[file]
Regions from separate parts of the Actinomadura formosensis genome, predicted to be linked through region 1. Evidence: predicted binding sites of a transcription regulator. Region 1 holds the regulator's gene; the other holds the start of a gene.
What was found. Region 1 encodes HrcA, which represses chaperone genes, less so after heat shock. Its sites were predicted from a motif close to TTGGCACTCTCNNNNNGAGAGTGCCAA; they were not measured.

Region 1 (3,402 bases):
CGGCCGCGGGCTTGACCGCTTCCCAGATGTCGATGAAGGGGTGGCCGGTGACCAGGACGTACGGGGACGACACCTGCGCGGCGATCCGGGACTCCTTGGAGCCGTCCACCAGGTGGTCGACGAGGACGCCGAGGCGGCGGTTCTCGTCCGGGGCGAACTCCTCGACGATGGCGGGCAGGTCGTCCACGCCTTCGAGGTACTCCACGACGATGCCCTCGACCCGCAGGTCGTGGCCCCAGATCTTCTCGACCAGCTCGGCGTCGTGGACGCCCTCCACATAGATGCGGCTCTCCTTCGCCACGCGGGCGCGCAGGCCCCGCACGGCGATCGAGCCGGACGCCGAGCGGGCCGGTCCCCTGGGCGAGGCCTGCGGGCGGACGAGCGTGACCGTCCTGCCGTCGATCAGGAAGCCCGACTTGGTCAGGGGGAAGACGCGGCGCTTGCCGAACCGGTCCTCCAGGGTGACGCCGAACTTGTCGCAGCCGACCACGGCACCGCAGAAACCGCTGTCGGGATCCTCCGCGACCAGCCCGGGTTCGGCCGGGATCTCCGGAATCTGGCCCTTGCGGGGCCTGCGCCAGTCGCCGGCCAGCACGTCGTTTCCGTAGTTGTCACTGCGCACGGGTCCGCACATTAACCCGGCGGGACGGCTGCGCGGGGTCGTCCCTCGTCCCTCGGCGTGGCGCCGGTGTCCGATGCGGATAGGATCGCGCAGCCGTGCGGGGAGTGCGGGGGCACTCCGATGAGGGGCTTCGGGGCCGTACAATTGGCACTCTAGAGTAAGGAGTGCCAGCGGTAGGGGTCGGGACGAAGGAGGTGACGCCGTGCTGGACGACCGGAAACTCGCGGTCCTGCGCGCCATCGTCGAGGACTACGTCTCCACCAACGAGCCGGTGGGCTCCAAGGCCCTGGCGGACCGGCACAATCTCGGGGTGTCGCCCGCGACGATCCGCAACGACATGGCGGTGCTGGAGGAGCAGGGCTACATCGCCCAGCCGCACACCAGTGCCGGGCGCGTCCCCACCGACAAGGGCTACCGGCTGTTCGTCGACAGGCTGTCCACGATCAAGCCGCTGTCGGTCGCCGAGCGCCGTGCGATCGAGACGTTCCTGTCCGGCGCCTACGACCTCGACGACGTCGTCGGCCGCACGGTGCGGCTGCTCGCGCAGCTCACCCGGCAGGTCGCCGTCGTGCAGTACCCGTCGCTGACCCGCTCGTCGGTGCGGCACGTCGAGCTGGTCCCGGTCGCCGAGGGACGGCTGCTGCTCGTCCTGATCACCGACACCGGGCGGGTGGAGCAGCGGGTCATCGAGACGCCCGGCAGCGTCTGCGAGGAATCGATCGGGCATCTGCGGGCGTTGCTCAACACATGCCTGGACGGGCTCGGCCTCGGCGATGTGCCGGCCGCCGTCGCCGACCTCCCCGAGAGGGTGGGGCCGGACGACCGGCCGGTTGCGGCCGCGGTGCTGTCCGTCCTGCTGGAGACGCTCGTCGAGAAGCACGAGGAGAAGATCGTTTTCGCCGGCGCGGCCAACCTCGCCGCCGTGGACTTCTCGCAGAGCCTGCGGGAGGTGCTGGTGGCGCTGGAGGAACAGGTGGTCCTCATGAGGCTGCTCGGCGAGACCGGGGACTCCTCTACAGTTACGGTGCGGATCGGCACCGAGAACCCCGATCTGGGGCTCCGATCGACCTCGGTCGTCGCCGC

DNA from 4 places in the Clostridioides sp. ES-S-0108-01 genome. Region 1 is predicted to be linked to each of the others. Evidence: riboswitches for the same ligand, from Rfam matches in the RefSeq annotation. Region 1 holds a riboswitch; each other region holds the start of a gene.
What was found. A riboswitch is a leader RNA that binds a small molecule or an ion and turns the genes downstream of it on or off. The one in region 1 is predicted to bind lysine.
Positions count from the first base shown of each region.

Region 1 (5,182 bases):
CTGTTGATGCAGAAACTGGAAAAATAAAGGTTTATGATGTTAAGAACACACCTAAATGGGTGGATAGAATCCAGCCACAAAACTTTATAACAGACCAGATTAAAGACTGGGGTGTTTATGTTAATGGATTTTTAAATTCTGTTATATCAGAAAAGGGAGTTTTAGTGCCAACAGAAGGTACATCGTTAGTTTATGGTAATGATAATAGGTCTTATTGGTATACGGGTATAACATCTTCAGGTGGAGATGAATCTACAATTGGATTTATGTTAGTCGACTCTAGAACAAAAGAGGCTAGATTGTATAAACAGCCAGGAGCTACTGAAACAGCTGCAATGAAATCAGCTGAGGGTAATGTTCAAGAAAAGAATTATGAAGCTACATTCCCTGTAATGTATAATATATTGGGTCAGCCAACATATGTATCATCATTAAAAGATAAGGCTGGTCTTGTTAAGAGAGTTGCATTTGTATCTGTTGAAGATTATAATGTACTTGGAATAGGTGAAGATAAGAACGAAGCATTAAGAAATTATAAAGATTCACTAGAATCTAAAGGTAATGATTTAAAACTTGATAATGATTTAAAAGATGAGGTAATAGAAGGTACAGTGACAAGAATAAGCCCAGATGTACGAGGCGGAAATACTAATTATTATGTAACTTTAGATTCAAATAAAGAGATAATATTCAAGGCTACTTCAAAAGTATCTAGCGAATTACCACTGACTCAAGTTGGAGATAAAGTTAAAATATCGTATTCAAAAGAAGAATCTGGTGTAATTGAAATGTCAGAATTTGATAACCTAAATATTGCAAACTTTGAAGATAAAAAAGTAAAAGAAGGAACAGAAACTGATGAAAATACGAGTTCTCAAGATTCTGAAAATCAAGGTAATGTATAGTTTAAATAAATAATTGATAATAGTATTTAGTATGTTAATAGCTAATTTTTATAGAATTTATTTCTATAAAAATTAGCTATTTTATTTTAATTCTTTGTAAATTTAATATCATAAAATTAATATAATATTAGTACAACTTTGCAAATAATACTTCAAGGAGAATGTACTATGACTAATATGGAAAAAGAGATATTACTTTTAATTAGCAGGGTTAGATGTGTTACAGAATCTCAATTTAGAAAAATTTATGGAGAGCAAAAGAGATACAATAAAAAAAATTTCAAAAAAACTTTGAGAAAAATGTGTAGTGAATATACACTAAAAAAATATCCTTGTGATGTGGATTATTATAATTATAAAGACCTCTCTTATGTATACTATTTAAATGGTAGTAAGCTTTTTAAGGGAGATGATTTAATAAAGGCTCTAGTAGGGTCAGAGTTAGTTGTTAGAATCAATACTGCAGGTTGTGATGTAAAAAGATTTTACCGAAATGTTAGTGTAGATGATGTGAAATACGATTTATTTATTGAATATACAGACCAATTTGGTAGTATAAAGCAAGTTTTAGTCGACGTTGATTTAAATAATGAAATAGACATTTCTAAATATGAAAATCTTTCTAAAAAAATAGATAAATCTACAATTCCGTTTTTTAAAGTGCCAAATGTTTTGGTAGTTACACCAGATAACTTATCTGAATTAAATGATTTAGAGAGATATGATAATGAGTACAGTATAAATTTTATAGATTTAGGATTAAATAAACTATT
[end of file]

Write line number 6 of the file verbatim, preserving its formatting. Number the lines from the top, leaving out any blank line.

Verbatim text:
What was found. A riboswitch is a leader RNA that binds a small molecule or an ion and turns the genes downstream of it on or off. The one in region 1 is predicted to bind lysine.